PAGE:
Oh, Lord, y’all. I’ve already shared this part of myself with you. I have a few pet peeves, but the number one tear-my-hair-out, blindly screaming, call your mother and tell her what you did peeve is meanness. When someone is mean to me or someone I love I go from super chill Becca to white trash redneck angry girl whose name is not pronounceable through her gritted teeth. Having a child has taken these psychotic episodes to another level-and because usually the perpetrator is aged in the single digits, I have to control myself during these times more than ever. Have you ever wanted to grab a 6-year-old by the ear and drag him away while his mother watched? No. Uh. Right. Me neither.
On a totally unrelated note, Jack and I went on a little dinner date tonight. Unlike most of my twenties, date nights now consist of taking my toddler to any location with a play area. The closest one with the nicest kids’ place is Burger King. Most of the time, Jack will find a few kids his age. Sometimes, there are older kids, but many of them are older siblings and very aware of being more careful and sometimes even helpful with their younger counterparts.
At Burger King, they have this little play station with touch screen video games. It actually kind of annoys me that this is something available because I want Jack to run and jump and climb, but whatever. He likes it and we didn’t really come here to do what I want. So, Jack is sitting on a chair playing this little video game and a group of boys around 6 years old come over. Most of them go to the game on the other side of Jack, but one little boy comes to Jack, pushes him back in the chair, SITS on the chair, and plays the game like Jack is just an inconvenient piece of furniture that needs to be moved out of the way.
Oh, this poor little boy. He obviously does not know who he just disposed of like a leftover from his King Jr Meal. He doesn’t know that this child is important to someone who is currently fantasizing about telling him the truth about Santa. This is Jack. This is Becca’s son. That’s right kid. Me. The pregnant lady over here. The one who just spit out a piece of her cheeseburger so that you could understand perfectly the words that are about to come out of her mouth.
He didn’t see me coming. He was too busy playing his game as he pushed his feet against the post holding up the computer, propelling himself backwards and further squishing my first born. In a second, sweet tea in hand, I was there in a squatted position. Face to face. Eye to eye. He felt my presence and looked at me smugly. Then, I watched as he took in my expression, his apathetic eyes quickly turned fearful. White-knuckled and lock-jawed I spoke slowly and clearly, “You. Are. In. My. Son’s. Seat. It. Was. His. Turn. Get. Up. That. Was. Not. Nice.” As he hopped off the chair, I saw his eyes turn for help. Following his gaze to his mother who was already in full glare off mode, I glared back. I’m sure it was only a few seconds, but it felt longer so I planned my defense. I would grab Jack and throw him towards the nice grandmother I spoke with earlier. I knew where she worked and where her grandchild went to school. Then, I would grab the food tray to my left to shield my unborn child. Last, I would throw my sweet tea on the floor causing the woman to slip before she could get to me. By then, bystanders would surely step in to protect the pregnant woman.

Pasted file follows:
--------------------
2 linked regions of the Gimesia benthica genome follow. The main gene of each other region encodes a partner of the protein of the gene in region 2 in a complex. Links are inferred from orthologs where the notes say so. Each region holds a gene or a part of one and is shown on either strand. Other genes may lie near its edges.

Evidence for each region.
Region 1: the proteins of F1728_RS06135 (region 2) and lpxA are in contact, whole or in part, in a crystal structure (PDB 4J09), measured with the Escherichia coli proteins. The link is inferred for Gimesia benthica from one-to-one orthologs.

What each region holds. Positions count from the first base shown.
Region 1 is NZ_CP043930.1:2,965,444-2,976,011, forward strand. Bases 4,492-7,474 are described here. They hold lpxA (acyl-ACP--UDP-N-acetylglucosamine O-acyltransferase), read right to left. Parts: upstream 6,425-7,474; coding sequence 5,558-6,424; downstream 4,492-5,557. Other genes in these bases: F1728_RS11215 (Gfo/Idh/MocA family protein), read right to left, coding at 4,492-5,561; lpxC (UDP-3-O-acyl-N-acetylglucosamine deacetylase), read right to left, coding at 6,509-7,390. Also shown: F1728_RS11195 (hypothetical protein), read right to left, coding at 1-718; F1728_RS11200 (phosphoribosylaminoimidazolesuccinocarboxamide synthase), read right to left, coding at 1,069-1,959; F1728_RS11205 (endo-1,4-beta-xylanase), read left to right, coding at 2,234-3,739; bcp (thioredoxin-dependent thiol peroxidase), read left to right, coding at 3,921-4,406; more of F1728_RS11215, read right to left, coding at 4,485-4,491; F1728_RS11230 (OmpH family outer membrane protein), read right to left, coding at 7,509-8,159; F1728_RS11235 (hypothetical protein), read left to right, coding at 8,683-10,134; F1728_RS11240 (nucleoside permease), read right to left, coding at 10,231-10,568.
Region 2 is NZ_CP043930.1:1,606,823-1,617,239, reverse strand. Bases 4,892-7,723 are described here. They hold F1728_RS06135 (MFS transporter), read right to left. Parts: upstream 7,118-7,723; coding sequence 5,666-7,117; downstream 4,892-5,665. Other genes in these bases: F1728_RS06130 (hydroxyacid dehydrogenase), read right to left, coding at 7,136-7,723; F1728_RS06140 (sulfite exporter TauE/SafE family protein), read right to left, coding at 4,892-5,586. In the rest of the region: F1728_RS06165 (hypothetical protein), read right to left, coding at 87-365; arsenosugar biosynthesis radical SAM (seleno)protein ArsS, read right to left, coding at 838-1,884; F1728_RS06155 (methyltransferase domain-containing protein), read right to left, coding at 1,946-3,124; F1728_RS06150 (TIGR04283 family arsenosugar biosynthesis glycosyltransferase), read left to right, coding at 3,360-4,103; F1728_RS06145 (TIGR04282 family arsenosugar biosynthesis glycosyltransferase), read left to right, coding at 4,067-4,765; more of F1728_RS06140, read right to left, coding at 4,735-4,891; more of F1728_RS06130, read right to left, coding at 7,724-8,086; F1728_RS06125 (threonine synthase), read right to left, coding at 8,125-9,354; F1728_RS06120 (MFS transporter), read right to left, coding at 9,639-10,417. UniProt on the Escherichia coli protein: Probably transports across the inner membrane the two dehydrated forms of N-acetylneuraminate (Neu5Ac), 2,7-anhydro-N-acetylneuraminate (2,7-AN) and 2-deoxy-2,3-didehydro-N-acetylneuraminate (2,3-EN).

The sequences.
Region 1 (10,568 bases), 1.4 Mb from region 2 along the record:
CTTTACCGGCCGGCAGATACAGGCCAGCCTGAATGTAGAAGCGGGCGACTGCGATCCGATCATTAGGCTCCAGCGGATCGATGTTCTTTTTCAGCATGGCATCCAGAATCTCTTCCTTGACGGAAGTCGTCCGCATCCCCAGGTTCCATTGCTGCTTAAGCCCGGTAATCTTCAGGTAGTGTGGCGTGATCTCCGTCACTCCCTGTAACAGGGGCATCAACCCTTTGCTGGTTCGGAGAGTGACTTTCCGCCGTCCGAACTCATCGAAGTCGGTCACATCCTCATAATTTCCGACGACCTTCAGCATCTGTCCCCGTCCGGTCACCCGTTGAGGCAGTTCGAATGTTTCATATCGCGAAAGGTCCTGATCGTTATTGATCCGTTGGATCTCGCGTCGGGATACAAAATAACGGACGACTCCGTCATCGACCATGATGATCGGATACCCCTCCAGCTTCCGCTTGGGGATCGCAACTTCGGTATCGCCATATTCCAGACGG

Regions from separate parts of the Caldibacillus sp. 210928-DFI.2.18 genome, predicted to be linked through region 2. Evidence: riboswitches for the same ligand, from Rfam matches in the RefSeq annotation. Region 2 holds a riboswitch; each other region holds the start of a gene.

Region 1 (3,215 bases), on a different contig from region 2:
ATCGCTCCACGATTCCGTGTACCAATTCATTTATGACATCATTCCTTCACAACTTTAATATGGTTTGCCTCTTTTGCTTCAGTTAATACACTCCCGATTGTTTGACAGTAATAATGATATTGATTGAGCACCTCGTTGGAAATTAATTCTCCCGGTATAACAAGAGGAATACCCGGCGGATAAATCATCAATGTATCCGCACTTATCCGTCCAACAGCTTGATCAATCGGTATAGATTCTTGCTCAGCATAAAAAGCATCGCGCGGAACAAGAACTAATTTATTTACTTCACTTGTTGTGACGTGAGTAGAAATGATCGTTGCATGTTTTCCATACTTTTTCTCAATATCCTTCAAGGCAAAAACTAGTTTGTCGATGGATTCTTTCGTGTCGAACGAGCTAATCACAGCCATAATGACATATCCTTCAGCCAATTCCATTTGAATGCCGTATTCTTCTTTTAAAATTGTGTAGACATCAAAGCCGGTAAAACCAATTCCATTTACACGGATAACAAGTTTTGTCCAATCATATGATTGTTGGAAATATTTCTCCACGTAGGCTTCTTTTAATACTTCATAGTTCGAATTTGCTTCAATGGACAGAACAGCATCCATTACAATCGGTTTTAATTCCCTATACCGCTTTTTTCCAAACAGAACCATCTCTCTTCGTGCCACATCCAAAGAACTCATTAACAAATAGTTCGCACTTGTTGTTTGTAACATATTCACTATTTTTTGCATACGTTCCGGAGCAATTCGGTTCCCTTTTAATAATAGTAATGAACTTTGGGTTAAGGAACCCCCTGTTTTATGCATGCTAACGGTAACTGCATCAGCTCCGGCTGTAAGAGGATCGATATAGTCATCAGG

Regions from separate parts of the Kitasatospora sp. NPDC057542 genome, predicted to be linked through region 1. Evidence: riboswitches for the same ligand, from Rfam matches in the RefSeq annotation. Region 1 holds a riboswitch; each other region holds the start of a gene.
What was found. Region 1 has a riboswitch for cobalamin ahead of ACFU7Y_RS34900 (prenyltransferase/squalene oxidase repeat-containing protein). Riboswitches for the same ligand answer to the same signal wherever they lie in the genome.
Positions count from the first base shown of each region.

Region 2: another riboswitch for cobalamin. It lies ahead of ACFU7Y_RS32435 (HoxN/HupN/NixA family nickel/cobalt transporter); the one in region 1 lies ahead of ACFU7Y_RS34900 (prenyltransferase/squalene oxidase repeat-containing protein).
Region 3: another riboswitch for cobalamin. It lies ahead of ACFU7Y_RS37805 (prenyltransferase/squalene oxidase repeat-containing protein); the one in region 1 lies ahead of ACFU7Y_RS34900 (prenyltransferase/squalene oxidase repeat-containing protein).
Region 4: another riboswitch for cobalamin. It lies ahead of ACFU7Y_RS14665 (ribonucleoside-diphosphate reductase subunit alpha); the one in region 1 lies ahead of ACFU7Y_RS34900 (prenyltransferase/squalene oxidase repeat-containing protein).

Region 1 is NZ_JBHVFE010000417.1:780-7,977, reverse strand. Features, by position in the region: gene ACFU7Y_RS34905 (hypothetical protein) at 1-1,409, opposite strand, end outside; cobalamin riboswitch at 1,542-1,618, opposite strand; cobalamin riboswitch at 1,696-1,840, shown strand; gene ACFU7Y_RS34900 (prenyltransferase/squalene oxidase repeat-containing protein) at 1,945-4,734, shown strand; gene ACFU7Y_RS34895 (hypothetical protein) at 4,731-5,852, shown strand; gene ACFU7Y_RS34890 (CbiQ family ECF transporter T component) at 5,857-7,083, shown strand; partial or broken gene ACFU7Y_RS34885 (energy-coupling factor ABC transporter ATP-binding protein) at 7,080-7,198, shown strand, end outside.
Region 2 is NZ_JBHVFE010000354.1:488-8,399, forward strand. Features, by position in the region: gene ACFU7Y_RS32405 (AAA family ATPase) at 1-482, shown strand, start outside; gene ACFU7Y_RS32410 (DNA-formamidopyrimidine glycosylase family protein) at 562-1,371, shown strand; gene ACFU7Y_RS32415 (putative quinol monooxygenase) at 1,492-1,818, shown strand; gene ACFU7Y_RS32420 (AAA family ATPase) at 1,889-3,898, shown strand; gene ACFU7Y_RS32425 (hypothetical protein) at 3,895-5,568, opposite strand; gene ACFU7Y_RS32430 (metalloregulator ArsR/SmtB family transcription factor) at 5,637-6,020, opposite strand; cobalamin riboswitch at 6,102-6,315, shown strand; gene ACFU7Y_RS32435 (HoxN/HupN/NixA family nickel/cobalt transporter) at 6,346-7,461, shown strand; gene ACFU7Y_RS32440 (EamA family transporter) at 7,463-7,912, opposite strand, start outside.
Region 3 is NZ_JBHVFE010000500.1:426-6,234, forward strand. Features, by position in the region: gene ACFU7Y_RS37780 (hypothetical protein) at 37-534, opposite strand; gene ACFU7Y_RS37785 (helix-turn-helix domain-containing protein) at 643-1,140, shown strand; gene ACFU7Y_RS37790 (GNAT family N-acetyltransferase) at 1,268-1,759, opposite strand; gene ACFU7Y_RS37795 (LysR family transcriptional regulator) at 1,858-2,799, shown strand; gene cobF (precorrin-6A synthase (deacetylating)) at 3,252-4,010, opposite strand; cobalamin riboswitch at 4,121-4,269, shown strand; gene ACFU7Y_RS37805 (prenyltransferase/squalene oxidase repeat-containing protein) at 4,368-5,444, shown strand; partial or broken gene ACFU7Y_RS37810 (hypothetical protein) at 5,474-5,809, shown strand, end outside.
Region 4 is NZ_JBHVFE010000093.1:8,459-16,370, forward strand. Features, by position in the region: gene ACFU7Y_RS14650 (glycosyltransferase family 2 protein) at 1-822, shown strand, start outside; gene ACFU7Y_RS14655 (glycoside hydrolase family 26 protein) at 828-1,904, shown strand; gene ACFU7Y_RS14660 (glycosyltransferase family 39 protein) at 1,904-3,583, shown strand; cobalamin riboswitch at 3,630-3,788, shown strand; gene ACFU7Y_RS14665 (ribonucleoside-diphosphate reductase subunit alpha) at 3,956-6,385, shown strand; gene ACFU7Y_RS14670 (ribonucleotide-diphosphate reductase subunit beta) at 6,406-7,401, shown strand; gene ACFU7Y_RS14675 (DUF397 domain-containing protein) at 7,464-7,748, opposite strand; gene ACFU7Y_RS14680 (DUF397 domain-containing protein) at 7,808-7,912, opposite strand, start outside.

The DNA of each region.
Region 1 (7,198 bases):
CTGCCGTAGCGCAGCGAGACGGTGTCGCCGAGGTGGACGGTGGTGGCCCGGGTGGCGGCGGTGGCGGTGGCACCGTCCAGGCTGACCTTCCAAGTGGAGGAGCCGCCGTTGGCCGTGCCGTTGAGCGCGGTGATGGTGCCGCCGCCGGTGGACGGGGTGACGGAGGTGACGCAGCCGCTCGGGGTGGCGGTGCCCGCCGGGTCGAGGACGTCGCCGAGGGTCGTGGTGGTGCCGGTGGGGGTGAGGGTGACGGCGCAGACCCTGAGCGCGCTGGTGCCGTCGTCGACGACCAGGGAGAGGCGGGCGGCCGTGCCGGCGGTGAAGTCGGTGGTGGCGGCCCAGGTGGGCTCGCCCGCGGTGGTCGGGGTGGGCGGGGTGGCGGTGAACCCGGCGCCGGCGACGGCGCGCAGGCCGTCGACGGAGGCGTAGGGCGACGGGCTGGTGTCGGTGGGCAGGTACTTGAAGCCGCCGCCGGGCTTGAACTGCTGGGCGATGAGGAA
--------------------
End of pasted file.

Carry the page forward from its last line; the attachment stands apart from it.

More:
I maintained my stare. She blinked, and looked at her son who was already happily playing with his friends. Then, she looked away. It was over. I went back to my seat. There are parents who you can talk it out with and then there are those who offer a glare. These are the ones who produce mean children.
While I wrote all of the above with a sense of humor, I really do hate the number of mean people I’ve come across in my lifetime. Even worse, I hate that Jack will inevitably face them, too. I hate that I keep using the word hate and I hate that they make me feel hate. It is something that I just don’t understand. I can’t explain to Jack why some people are mean to him. He will tell me when someone is mean to him and then he will ask why. My answer is always, “I don’t know, baby. Maybe they were having a bad day. Maybe they’re hungry or tired. Sometimes, people are just mean.”
My mother used to tell me that sometimes kids are mean because their parents are mean. That sometimes, they didn’t get any breakfast or they didn’t sleep in their own bed last night. It was an impressive way of simplifying why people are the way that they are, and it’s the reason I didn’t yell at that little boy today, even though he literally caused my heart rate to shoot up. With a parent who glares instead of investigates, who could blame him for being selfish? He’s just a child, but what about when he grows up? How long do we get to blame our parents for our personality deficiencies? I think the answer is adulthood. Once you reach adulthood, you’ve got to take responsibility for your behaviors. I know too many people who were raised in a bad environment and still turned out to be good people. Sometimes, people are just mean-and all we can do is glare at them until they blink.
One thought on “When People Are Mean”
And mothers who glare at the wounded mother instead of correcting their child’s behavior raise sons like the douche-bag Stanford swimmer.
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